Touching on the performances, it is these that bring about the bigger questions of how much Big Eyes succeeds and fails. Adams, as usual, is perfectly fine because she is perfectly capable of always being intriguing. There is a reassurance in the presence of Amy Adams being in a film, but it also feels like the actress takes the safer bet more times than not. While going from project to project it is becoming more and more clear that Adams picks the films she seems to believe are destined to be financially successful or will garner her awards recognition even if it doesn't do big business at the box office. Adams is an actress where you can see through her performance as in you realize she is acting, but because of the fact not only that she is well-renowned, but because she continually proves to be interesting we go ahead and look past the obvious accent and costumes to see a performance hinged on her emotional connection with the material and that is where Adams thrives. As Margaret Keane, Adams is not looking to reinvent the wheel as she is clearly playing someone very much of the time period and to that regard she strikes a fine balance between the bull headed woman who initially had the guts to leave her husband against the suggestion of societal standards while at the same time submitting herself to the extravagant needs of Walter without a moments notice. Speaking of Walter, it doesn't feel Waltz could be more miscast. In fact, many of the issues I have with the film come from the casting of Waltz alone. After momentous turns in Inglorious Basterds and Django Unchained it is hard to imagine Waltz speaking any other language than Tarantino. The Austrian actor has played a handful of other villainous type roles, but he is asked to do so here with a much more subdued objective. We never really get to know Walter despite the film tricking us into thinking we do. We see a lot of the guy in this film and up until the last ten minutes or so we don't buy into a word he spews. Waltz is simply too much of a caricature for his own good in that we almost don't buy him as a typical human being and while Walter was crazy in many regards we never buy Waltz's version as fully human or appealing to the point he would have even landed Margaret in the first place.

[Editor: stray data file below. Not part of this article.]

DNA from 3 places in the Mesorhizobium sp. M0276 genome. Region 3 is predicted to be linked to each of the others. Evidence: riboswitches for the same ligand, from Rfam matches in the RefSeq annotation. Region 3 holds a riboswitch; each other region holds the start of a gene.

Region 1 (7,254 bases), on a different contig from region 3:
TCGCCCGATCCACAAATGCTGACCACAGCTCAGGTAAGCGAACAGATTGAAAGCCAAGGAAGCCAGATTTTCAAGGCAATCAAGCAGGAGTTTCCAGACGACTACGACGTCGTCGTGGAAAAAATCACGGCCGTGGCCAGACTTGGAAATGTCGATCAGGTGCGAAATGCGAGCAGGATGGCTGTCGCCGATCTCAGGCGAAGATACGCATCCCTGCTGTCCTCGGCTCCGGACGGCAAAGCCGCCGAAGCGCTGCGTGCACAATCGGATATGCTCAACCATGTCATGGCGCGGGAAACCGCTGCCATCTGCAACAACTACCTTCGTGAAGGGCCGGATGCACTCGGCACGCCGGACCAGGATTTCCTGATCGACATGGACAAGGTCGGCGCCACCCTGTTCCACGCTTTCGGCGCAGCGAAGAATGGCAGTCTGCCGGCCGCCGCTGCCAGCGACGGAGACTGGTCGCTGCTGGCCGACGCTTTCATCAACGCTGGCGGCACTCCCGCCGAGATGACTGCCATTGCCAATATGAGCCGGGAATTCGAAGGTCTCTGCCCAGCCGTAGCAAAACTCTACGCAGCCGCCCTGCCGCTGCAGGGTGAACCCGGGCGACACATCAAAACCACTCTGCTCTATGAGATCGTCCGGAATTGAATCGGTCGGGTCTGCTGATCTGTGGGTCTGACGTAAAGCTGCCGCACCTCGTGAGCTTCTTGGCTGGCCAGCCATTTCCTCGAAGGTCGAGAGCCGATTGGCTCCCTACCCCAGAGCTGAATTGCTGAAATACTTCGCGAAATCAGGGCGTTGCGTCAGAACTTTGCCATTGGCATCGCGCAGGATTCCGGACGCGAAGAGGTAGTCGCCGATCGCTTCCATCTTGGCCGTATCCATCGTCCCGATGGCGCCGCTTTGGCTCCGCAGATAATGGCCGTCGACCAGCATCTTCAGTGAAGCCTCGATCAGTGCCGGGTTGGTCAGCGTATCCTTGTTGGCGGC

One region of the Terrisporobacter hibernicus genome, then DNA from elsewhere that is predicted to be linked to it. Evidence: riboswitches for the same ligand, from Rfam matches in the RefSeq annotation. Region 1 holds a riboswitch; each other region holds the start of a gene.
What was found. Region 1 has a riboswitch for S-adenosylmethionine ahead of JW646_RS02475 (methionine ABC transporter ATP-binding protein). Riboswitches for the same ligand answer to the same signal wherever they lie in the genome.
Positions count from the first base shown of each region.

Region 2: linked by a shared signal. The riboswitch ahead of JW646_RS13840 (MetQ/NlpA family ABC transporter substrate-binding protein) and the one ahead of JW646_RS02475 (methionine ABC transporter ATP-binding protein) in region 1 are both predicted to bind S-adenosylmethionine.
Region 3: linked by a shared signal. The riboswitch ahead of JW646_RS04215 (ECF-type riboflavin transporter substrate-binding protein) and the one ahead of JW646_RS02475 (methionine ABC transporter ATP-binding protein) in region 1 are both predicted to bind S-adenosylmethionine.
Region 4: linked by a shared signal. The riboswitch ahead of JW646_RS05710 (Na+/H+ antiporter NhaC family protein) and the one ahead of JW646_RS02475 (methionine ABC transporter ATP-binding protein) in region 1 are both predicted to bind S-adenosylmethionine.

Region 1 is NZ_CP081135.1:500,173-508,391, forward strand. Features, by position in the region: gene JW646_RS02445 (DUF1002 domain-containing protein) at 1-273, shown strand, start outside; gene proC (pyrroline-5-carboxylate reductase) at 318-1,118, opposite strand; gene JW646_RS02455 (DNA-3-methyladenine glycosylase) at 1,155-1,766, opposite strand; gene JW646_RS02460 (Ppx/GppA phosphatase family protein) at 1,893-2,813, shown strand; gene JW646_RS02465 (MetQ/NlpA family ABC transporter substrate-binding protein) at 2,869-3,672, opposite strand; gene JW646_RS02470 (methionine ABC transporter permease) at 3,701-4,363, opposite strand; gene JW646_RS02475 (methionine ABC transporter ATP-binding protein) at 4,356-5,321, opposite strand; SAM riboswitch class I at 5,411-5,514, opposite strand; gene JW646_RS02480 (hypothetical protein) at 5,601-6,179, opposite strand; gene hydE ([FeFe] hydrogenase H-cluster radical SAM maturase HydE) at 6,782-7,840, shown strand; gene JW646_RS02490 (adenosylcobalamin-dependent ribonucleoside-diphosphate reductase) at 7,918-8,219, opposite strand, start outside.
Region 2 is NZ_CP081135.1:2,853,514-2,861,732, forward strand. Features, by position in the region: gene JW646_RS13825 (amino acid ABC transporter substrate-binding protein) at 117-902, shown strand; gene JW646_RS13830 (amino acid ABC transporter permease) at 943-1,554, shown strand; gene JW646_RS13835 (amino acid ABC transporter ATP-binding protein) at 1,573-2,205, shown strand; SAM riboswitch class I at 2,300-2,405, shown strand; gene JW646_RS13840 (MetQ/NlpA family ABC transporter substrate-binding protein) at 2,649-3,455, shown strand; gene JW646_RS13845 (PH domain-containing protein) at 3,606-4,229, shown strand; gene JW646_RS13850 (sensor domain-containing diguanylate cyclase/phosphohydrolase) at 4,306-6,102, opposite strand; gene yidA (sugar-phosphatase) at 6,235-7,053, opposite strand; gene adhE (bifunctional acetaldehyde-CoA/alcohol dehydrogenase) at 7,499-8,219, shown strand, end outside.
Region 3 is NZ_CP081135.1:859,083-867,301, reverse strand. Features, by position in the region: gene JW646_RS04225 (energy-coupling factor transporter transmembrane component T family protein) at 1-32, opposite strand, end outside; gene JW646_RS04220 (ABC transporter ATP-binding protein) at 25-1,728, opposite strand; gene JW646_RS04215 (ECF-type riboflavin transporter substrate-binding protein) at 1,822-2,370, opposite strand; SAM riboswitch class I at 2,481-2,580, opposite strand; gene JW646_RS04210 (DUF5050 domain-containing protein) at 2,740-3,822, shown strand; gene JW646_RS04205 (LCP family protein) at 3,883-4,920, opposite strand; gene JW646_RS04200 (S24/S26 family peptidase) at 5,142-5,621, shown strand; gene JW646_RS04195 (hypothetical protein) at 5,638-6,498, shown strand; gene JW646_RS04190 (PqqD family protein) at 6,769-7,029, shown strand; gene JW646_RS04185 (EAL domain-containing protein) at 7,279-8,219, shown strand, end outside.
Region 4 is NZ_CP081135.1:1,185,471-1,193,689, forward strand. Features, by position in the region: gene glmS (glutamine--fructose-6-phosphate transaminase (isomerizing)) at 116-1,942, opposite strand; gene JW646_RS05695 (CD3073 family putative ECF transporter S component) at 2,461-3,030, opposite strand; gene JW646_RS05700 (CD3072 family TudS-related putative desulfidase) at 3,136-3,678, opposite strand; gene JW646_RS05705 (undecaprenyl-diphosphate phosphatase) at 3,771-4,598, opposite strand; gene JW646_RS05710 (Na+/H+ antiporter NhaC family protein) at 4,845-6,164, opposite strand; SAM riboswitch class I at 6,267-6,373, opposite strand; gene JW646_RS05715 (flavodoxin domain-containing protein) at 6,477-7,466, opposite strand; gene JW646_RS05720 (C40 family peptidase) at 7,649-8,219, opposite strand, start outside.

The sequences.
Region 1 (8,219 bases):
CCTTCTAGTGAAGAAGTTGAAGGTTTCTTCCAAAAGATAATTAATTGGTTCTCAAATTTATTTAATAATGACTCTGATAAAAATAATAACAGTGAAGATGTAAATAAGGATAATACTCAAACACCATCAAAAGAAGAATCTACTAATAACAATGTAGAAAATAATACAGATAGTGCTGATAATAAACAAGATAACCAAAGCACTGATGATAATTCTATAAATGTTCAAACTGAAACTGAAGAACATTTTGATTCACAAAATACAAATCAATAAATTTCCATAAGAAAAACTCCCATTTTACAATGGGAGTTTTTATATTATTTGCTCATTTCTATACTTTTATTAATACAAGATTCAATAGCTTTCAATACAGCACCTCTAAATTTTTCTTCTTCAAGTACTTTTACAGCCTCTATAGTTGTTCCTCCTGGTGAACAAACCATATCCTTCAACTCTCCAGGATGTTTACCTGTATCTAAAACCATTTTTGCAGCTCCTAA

In all actuality this is the tragic tale of a man searching to achieve his ambitions without having the skill to match. It is a competently directed piece of cinema that focuses on the bulging eyes that come to define our main characters and in turn focuses on the performance of our actors through those eyes. Art is meant to be personal and it is meant to elevate the given form, not simply to pander to the masses. Big Eyes essentially does both of these things in admirable fashion while still producing a final product that feels less than stellar, but a more reinvigorating test so as to see if Burton can still retain an emotional connection to his work. Burton may not necessarily be going for anything more than simple entertainment here, but it is in certain shot choices and focal points we see a director trying to find his way back to what made his name a brand in the first place. This is not the return to complete form many might have hoped for from the director, but for all its lack of substance and staying power Big Eyes is still a crazily compelling trip through this period in Margaret Keane's life leading up to when she decided what she was worth and how all she sacrificed deserved to be credited to the correct place. While this film doesn't necessarily "elevate" the art form of making films it is a perfect example of the type of movie that falls completely in the middle. Absent of anything pedigreed enough to be considered awards bait yet filled with fine performances, some nuance in its filmmaking and a story so insanely ridiculous it has to be true Big Eyes is destined to remain on the underbelly of Burton's career until one day it is brought out again, evaluated and understood to be nothing more than artists making art about art and in turn becoming inconsequential because of it.